Tuesday, March 22, 2016

Silver Age JLA - The Cosmic Fun-house!


The lucky issue number seven of Justice League of America is a wild adventure with some kooky visual tricks by artists Mike Sekowsky and Bernard Sachs. Gardner Fox creates another space adventure which this time has some very fun twists. The cover is by Sekowsky and Murphy Anderson.


"The Cosmic Fun-House" begins in Happy Harbor when Snapper Carr and his girlfriend Midge visit a plastic dome which has appeared outside of town and advertises itself as a "Fun-House". They find all sorts of weird images inside and eventually find a room with a swiveling wall which when they enter it transports them to a distant planet. Snapper alerts the Justice League who spring into action. Superman, Wonder Woman, and Green Lantern go to the planet in the Formalhaut system and save the pair from alien beasts. Back on Earth the team decides to send four of its members (Wonder Woman, Flash, Green Arrow and Green Lantern) to the Fun-House in their civilian duds to investigate while others (Superman, Batman, and Martian Manhunter) return to the distant planet to search for other Happy Harbor residents.


Flash soon discovers the room and sent Snapper into space and pushes the wall and sees his doppleganger emerge, a duplicate who quickly defeats the Speedster. Likewise Green Lantern finds himself in a trap of yellow and later both Green Arrow and Wonder Woman are defeated by aliens who finally reveal themselves to the captured Leaguers. Their complicated scheme began hundreds of thousands of years before when they sent a probe to discover the secrets of weapons across the universe to use against their enemies while they slept in suspended animation. But the probe ended up on Earth and the aliens had to use teleportation devices to intercept it and ended up using their devices to trade places with Earthmen while they waited. They send duplicate Flash and Green Lantern to send the other Leaguers off on a wild goose chase into the future. Eventually the four captured League members work together to escape the alien trap but when they come back to Earth travel through what looks like a fun-house mirror and are changed into weird versions of themselves.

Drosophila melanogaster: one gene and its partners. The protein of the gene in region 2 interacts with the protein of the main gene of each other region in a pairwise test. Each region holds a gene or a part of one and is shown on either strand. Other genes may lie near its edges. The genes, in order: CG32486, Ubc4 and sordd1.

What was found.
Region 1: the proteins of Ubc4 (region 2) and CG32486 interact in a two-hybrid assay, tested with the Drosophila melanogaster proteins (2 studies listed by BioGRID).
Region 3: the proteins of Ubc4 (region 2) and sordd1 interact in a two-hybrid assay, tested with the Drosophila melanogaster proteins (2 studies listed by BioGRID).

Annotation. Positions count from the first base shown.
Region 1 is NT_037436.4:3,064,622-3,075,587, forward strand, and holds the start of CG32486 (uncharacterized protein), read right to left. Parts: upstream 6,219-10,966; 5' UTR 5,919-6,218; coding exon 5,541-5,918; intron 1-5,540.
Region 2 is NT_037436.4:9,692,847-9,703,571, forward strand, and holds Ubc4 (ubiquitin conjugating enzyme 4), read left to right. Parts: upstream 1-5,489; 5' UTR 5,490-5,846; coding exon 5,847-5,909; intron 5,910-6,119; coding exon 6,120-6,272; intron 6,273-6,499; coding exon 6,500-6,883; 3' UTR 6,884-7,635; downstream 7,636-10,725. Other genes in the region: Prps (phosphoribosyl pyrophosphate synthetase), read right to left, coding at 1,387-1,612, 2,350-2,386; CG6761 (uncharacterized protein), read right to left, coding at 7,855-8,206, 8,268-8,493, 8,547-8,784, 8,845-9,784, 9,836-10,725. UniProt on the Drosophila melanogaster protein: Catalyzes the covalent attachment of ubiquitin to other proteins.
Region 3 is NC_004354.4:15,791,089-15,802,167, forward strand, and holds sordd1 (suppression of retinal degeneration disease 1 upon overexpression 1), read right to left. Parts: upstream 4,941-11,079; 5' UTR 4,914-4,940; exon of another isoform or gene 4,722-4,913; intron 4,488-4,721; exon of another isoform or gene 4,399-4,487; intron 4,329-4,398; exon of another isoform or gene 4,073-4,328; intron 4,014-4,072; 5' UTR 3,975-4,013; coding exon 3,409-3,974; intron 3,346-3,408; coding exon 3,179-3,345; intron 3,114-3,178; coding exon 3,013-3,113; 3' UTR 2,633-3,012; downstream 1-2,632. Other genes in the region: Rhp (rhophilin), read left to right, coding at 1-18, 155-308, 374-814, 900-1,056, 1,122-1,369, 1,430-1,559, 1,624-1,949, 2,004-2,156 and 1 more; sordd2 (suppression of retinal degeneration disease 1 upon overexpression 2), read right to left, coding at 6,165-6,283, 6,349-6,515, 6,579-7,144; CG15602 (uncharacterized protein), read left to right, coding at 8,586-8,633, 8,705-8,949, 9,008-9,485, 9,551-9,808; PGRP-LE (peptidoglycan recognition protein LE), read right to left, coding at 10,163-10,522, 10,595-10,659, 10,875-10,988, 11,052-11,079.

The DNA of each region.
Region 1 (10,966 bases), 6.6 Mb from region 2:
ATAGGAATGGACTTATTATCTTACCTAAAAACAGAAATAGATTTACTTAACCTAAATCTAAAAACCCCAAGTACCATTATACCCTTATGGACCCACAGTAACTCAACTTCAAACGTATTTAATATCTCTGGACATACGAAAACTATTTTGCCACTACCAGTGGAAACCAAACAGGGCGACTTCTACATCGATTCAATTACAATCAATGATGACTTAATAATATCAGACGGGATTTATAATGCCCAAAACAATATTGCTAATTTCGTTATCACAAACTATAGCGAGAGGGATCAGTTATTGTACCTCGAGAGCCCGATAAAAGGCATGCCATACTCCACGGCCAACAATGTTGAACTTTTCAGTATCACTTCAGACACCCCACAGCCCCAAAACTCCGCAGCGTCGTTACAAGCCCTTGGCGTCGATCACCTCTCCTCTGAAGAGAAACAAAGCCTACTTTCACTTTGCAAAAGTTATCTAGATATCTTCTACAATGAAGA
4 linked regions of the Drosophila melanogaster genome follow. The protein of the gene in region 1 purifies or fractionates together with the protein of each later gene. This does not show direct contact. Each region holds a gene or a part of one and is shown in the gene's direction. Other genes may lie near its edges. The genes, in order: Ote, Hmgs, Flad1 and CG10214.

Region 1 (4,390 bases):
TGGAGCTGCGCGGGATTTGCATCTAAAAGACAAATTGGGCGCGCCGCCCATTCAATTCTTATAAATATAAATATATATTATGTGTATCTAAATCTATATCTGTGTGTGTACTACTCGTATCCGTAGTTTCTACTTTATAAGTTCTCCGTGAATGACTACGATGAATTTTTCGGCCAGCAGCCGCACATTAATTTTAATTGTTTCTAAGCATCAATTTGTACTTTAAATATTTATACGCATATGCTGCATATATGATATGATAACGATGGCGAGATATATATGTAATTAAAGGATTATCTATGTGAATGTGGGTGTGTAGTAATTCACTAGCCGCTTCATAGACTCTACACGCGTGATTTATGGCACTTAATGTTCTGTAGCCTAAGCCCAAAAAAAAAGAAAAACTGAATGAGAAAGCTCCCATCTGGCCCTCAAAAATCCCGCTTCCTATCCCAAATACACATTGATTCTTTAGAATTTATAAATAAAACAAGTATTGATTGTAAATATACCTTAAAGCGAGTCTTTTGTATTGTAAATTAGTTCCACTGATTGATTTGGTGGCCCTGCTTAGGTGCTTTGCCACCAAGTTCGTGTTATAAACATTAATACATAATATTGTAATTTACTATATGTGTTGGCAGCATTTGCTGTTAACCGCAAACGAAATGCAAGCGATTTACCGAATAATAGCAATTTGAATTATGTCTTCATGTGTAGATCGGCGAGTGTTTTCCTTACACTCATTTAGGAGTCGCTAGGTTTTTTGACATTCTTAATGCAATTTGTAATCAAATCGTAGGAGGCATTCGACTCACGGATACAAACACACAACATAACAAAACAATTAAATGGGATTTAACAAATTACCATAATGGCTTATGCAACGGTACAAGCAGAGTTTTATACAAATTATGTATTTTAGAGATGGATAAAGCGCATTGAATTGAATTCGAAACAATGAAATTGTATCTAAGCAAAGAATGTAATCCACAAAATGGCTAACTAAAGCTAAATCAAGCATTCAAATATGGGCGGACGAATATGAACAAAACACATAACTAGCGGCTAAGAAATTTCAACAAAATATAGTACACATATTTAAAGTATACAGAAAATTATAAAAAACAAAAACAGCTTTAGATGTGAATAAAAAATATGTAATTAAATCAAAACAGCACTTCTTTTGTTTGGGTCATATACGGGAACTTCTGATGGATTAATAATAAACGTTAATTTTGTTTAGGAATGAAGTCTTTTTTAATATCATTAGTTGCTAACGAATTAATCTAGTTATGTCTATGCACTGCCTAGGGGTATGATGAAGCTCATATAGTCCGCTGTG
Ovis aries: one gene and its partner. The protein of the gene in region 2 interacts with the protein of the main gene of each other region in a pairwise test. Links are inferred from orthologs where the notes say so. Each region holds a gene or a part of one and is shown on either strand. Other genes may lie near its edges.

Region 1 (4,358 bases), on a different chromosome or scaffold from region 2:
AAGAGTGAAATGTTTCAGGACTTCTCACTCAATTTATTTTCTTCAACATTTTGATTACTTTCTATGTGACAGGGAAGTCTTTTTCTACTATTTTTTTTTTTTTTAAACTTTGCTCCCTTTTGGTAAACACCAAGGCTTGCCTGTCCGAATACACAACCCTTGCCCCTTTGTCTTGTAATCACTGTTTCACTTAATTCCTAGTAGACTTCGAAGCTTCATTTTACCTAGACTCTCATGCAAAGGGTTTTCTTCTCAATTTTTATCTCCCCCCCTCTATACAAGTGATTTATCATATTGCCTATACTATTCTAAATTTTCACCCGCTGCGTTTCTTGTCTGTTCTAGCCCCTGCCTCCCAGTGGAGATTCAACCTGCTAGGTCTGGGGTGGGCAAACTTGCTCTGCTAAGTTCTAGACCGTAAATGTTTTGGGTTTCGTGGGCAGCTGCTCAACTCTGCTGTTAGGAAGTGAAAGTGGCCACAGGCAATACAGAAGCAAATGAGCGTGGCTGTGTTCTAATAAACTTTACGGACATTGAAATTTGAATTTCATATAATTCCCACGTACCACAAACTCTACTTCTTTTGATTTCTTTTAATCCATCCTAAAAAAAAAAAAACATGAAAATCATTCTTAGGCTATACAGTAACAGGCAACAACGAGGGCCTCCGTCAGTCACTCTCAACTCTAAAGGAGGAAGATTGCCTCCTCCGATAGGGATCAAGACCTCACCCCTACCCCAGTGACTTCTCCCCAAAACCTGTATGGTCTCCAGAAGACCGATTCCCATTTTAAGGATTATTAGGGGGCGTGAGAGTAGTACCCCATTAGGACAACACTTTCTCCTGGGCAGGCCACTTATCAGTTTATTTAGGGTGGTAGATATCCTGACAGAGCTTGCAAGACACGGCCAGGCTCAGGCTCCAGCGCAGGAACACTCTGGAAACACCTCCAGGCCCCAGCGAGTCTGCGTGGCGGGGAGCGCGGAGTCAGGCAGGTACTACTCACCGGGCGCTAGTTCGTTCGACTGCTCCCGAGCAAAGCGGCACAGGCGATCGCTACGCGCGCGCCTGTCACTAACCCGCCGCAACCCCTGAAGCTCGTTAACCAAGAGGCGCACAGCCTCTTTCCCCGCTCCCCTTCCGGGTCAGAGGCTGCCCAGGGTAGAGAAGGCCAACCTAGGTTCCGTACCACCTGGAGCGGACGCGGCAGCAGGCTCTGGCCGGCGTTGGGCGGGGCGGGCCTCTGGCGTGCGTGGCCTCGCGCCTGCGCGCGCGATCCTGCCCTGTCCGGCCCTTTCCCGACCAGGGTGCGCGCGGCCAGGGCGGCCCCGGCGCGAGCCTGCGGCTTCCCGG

Despite their transformations, they are encouraged by Aquaman who has come to help to use their powers to capture the aliens. Green Lantern sends them back to their planet and the League puts the dangerous probe into their souvenir room. The story ends with the Leaguers in their secret disguises visiting the now benign Fun-House with their dates.


This a downright weird and fun story, with a good mix of heroes and a sufficiently puzzling mystery. Aliens again show up to supply the menace, the whole League being deemed necessary to handle these off-world threats, but they show up in a novel way. The scheme these aliens have cobbled together to conquer the universe is pretty hair-brained but it does set up a story in which we get the Leaguers in some spectacularly interesting visual situations. Fat Wonder Woman and Midget Green Arrow are not very PC and would never pass muster in a modern comic (save in some hipster ironic way) but it's these kinds of old-fashioned tropes that make the Silver Age comics so much wacko fun.  It's not reasonable and it's not polite but it's pure unadulterated comics.


(I loved it when little Green Arrow was forced to use his feet to fire an arrow because his little arms were too short.)


One final Silver Age JLA adventure is coming tomorrow.

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7 comments:

  1. It's funny that GL's inability to remember anything has nothing to do with how his body was distorted. Must've been all the times he was hit on the head that caused it.

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    1. I guess they intended his memory problems to result from his head's great distance from his torso (decreased blood flow maybe) but it doesn't make sense.

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  2. Yeah exactly not PC. Remember a world that was not PC? Big old guy sigh. In fact they (DC) had some wonderful public service anti-discrimination public ads in the comics I can still picture.
    As for me, Vote Trump. No, no irony.

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    1. There's PC and there's just plain vile. The two should never be confused and disdain for the former doesn't justify the latter. Being rude is okay in my book, sometimes rudeness can break the spell and showcase a problem that needs fixing, but bigotry is not rudeness and Trump has crossed that line repeatedly.

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    1. No tears; just truth.

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    2. ...that isn't how you use the "reply" button :)

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